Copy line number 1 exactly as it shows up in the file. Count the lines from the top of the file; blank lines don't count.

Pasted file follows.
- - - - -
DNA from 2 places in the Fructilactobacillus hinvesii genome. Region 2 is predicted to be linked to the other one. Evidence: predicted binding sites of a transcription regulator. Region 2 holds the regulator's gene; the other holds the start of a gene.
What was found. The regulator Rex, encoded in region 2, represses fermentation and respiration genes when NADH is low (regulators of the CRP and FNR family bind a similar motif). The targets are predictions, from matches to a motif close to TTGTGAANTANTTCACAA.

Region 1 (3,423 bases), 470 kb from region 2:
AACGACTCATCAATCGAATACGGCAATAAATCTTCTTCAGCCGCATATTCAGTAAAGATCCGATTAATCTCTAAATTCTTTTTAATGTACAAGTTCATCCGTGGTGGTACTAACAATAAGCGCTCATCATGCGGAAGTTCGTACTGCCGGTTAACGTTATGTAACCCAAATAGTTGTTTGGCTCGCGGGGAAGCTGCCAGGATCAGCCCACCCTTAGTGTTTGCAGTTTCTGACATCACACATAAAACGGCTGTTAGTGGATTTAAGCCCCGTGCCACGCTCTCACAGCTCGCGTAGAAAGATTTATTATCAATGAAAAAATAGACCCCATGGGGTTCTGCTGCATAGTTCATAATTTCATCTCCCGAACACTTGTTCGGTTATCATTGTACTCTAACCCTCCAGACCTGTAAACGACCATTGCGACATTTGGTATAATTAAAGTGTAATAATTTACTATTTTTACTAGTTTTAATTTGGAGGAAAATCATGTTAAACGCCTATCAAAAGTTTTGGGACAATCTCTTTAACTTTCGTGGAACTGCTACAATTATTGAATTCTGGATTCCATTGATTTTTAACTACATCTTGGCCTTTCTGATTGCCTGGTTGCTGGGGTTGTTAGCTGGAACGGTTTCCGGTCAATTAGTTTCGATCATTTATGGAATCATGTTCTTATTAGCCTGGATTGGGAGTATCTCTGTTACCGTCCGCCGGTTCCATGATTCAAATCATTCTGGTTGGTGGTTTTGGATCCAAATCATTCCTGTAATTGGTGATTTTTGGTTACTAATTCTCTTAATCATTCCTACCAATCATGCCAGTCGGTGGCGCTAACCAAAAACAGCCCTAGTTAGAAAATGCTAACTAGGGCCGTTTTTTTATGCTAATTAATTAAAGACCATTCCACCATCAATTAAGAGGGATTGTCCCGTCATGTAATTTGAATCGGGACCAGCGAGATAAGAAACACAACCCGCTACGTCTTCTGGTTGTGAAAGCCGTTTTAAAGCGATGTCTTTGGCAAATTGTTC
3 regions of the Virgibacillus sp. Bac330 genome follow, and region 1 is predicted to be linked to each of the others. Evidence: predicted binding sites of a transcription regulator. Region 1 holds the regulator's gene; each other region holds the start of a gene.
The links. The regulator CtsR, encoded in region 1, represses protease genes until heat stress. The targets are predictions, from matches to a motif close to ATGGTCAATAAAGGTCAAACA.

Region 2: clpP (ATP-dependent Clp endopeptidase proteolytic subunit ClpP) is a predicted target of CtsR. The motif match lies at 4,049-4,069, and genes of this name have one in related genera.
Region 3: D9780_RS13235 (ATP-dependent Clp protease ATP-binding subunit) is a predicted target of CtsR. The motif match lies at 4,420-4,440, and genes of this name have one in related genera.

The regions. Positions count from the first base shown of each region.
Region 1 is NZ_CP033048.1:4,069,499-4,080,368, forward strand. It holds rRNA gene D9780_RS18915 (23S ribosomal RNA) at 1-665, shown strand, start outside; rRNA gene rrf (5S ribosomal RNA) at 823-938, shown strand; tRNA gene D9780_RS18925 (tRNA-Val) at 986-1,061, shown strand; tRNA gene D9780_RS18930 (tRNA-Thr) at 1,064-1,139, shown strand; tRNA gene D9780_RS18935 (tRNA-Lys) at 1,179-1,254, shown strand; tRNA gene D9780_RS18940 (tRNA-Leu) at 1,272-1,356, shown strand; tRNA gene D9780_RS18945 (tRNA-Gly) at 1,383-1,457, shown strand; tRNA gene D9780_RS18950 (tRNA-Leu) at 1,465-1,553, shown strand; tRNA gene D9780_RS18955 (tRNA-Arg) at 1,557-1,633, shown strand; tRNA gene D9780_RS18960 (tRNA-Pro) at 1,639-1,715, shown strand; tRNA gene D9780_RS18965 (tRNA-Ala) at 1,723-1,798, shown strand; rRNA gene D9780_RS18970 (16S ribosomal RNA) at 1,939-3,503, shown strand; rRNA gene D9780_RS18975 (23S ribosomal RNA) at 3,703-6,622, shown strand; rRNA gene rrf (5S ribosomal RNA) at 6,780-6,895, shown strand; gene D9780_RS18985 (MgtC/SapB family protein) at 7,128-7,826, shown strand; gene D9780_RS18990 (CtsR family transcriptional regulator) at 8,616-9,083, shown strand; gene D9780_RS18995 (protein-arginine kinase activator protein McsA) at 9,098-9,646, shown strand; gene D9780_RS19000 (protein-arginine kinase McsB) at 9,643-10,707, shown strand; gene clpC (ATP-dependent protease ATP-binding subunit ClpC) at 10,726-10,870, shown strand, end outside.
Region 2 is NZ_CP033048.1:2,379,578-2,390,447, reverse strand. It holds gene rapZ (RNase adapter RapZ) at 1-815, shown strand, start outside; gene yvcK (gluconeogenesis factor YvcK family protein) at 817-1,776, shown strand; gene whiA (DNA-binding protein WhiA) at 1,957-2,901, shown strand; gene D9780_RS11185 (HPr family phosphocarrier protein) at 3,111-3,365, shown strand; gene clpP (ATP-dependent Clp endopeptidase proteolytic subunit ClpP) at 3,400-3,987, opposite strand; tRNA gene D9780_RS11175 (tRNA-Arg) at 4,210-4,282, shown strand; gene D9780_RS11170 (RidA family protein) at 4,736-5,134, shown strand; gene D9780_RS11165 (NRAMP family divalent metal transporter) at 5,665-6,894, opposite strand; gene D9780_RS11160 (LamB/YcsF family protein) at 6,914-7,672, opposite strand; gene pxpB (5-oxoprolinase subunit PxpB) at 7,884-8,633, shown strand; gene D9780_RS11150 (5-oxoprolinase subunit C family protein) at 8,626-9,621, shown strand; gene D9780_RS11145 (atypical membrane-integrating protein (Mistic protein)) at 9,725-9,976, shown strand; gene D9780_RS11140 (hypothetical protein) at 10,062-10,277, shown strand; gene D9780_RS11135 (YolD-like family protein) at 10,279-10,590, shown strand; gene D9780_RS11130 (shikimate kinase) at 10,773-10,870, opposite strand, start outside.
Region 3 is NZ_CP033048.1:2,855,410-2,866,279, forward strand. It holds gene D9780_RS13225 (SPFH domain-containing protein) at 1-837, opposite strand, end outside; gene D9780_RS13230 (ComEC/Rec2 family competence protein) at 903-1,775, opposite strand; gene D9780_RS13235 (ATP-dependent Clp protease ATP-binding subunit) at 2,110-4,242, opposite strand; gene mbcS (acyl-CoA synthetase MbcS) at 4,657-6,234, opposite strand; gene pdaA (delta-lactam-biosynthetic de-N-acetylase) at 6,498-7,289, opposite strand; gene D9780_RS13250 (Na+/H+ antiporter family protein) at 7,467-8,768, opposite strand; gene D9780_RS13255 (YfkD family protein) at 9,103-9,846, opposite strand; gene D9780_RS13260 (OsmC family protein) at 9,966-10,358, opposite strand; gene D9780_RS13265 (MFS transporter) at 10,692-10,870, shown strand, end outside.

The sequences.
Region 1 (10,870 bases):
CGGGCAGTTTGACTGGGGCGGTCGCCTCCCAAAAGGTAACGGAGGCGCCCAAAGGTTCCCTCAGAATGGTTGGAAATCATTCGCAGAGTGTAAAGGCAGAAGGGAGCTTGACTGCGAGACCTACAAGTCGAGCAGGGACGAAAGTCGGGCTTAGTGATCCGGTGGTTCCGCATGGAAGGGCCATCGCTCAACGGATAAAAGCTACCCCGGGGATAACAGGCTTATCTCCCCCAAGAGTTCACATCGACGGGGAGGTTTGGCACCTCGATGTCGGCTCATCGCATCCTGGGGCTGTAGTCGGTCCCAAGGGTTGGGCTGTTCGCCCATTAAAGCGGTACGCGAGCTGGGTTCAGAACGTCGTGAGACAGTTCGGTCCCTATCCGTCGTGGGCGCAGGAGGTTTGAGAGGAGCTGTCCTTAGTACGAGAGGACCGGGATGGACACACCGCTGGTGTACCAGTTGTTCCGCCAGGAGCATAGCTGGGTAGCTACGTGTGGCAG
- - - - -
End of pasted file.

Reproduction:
DNA from 2 places in the Fructilactobacillus hinvesii genome. Region 2 is predicted to be linked to the other one. Evidence: predicted binding sites of a transcription regulator. Region 2 holds the regulator's gene; the other holds the start of a gene.